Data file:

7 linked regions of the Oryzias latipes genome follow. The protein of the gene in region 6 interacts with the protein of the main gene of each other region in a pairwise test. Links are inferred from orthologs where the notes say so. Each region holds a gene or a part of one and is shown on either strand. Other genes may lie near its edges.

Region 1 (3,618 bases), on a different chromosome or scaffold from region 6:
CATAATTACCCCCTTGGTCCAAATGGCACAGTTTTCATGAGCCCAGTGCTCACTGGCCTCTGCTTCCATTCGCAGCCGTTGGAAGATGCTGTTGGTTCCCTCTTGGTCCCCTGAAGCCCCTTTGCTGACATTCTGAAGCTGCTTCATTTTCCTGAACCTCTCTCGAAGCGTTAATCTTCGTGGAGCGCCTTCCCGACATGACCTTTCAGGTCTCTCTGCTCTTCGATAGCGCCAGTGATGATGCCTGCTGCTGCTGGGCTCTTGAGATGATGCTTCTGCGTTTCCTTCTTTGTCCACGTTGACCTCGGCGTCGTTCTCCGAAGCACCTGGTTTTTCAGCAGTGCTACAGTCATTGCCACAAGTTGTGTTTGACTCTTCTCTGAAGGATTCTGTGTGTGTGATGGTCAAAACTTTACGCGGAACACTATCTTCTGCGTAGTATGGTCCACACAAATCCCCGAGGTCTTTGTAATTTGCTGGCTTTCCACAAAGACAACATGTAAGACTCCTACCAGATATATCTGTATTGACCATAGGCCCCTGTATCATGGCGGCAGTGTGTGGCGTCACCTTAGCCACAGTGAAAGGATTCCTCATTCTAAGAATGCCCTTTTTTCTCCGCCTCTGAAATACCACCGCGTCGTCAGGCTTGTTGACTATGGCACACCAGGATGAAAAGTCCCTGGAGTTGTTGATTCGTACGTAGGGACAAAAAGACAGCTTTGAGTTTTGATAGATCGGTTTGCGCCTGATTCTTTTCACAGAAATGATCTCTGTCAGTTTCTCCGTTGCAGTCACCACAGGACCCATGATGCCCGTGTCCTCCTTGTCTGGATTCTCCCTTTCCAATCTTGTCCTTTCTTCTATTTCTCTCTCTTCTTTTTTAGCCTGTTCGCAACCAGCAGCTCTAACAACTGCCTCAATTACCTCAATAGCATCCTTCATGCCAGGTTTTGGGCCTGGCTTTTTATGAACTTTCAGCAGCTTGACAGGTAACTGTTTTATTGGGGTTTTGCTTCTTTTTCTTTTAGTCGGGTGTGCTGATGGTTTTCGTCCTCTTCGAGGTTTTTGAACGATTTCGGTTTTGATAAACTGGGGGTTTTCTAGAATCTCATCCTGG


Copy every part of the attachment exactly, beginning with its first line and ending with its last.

7 linked regions of the Oryzias latipes genome follow. The protein of the gene in region 6 interacts with the protein of the main gene of each other region in a pairwise test. Links are inferred from orthologs where the notes say so. Each region holds a gene or a part of one and is shown on either strand. Other genes may lie near its edges.

Region 1 (3,618 bases), on a different chromosome or scaffold from region 6:
CATAATTACCCCCTTGGTCCAAATGGCACAGTTTTCATGAGCCCAGTGCTCACTGGCCTCTGCTTCCATTCGCAGCCGTTGGAAGATGCTGTTGGTTCCCTCTTGGTCCCCTGAAGCCCCTTTGCTGACATTCTGAAGCTGCTTCATTTTCCTGAACCTCTCTCGAAGCGTTAATCTTCGTGGAGCGCCTTCCCGACATGACCTTTCAGGTCTCTCTGCTCTTCGATAGCGCCAGTGATGATGCCTGCTGCTGCTGGGCTCTTGAGATGATGCTTCTGCGTTTCCTTCTTTGTCCACGTTGACCTCGGCGTCGTTCTCCGAAGCACCTGGTTTTTCAGCAGTGCTACAGTCATTGCCACAAGTTGTGTTTGACTCTTCTCTGAAGGATTCTGTGTGTGTGATGGTCAAAACTTTACGCGGAACACTATCTTCTGCGTAGTATGGTCCACACAAATCCCCGAGGTCTTTGTAATTTGCTGGCTTTCCACAAAGACAACATGTAAGACTCCTACCAGATATATCTGTATTGACCATAGGCCCCTGTATCATGGCGGCAGTGTGTGGCGTCACCTTAGCCACAGTGAAAGGATTCCTCATTCTAAGAATGCCCTTTTTTCTCCGCCTCTGAAATACCACCGCGTCGTCAGGCTTGTTGACTATGGCACACCAGGATGAAAAGTCCCTGGAGTTGTTGATTCGTACGTAGGGACAAAAAGACAGCTTTGAGTTTTGATAGATCGGTTTGCGCCTGATTCTTTTCACAGAAATGATCTCTGTCAGTTTCTCCGTTGCAGTCACCACAGGACCCATGATGCCCGTGTCCTCCTTGTCTGGATTCTCCCTTTCCAATCTTGTCCTTTCTTCTATTTCTCTCTCTTCTTTTTTAGCCTGTTCGCAACCAGCAGCTCTAACAACTGCCTCAATTACCTCAATAGCATCCTTCATGCCAGGTTTTGGGCCTGGCTTTTTATGAACTTTCAGCAGCTTGACAGGTAACTGTTTTATTGGGGTTTTGCTTCTTTTTCTTTTAGTCGGGTGTGCTGATGGTTTTCGTCCTCTTCGAGGTTTTTGAACGATTTCGGTTTTGATAAACTGGGGGTTTTCTAGAATCTCATCCTGG